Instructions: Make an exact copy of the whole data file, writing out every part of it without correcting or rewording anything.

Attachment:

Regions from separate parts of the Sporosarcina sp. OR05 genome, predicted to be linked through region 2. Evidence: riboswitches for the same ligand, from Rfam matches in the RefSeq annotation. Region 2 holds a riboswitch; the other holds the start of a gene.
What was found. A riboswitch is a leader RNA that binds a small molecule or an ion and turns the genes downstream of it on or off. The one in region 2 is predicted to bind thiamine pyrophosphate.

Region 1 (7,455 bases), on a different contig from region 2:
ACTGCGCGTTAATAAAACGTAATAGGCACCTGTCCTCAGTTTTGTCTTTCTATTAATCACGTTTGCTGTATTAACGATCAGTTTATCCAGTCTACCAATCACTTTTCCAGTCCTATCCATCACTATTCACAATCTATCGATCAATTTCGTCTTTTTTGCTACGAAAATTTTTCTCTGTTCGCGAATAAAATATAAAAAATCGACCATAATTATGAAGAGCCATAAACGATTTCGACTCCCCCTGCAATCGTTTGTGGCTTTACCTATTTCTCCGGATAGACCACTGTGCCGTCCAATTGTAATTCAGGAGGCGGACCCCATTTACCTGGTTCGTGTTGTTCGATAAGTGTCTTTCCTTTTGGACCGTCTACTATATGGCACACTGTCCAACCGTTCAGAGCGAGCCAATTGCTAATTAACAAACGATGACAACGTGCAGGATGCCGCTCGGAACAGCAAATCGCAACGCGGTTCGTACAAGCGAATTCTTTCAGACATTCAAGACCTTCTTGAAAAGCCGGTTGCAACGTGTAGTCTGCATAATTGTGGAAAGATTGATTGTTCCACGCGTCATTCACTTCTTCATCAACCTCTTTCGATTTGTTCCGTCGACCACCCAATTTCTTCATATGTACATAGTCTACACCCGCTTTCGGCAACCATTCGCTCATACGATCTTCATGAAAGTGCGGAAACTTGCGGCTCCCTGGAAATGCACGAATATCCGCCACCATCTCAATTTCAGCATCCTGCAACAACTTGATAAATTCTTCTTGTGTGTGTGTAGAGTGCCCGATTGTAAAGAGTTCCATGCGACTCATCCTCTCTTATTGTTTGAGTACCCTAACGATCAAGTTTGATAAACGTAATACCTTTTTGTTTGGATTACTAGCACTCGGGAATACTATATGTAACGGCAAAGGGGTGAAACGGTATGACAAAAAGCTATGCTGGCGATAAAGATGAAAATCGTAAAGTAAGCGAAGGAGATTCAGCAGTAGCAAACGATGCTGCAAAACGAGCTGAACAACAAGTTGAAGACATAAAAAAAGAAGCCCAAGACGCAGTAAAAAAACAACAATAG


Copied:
Regions from separate parts of the Sporosarcina sp. OR05 genome, predicted to be linked through region 2. Evidence: riboswitches for the same ligand, from Rfam matches in the RefSeq annotation. Region 2 holds a riboswitch; the other holds the start of a gene.
What was found. A riboswitch is a leader RNA that binds a small molecule or an ion and turns the genes downstream of it on or off. The one in region 2 is predicted to bind thiamine pyrophosphate.

Region 1 (7,455 bases), on a different contig from region 2:
ACTGCGCGTTAATAAAACGTAATAGGCACCTGTCCTCAGTTTTGTCTTTCTATTAATCACGTTTGCTGTATTAACGATCAGTTTATCCAGTCTACCAATCACTTTTCCAGTCCTATCCATCACTATTCACAATCTATCGATCAATTTCGTCTTTTTTGCTACGAAAATTTTTCTCTGTTCGCGAATAAAATATAAAAAATCGACCATAATTATGAAGAGCCATAAACGATTTCGACTCCCCCTGCAATCGTTTGTGGCTTTACCTATTTCTCCGGATAGACCACTGTGCCGTCCAATTGTAATTCAGGAGGCGGACCCCATTTACCTGGTTCGTGTTGTTCGATAAGTGTCTTTCCTTTTGGACCGTCTACTATATGGCACACTGTCCAACCGTTCAGAGCGAGCCAATTGCTAATTAACAAACGATGACAACGTGCAGGATGCCGCTCGGAACAGCAAATCGCAACGCGGTTCGTACAAGCGAATTCTTTCAGACATTCAAGACCTTCTTGAAAAGCCGGTTGCAACGTGTAGTCTGCATAATTGTGGAAAGATTGATTGTTCCACGCGTCATTCACTTCTTCATCAACCTCTTTCGATTTGTTCCGTCGACCACCCAATTTCTTCATATGTACATAGTCTACACCCGCTTTCGGCAACCATTCGCTCATACGATCTTCATGAAAGTGCGGAAACTTGCGGCTCCCTGGAAATGCACGAATATCCGCCACCATCTCAATTTCAGCATCCTGCAACAACTTGATAAATTCTTCTTGTGTGTGTGTAGAGTGCCCGATTGTAAAGAGTTCCATGCGACTCATCCTCTCTTATTGTTTGAGTACCCTAACGATCAAGTTTGATAAACGTAATACCTTTTTGTTTGGATTACTAGCACTCGGGAATACTATATGTAACGGCAAAGGGGTGAAACGGTATGACAAAAAGCTATGCTGGCGATAAAGATGAAAATCGTAAAGTAAGCGAAGGAGATTCAGCAGTAGCAAACGATGCTGCAAAACGAGCTGAACAACAAGTTGAAGACATAAAAAAAGAAGCCCAAGACGCAGTAAAAAAACAACAATAG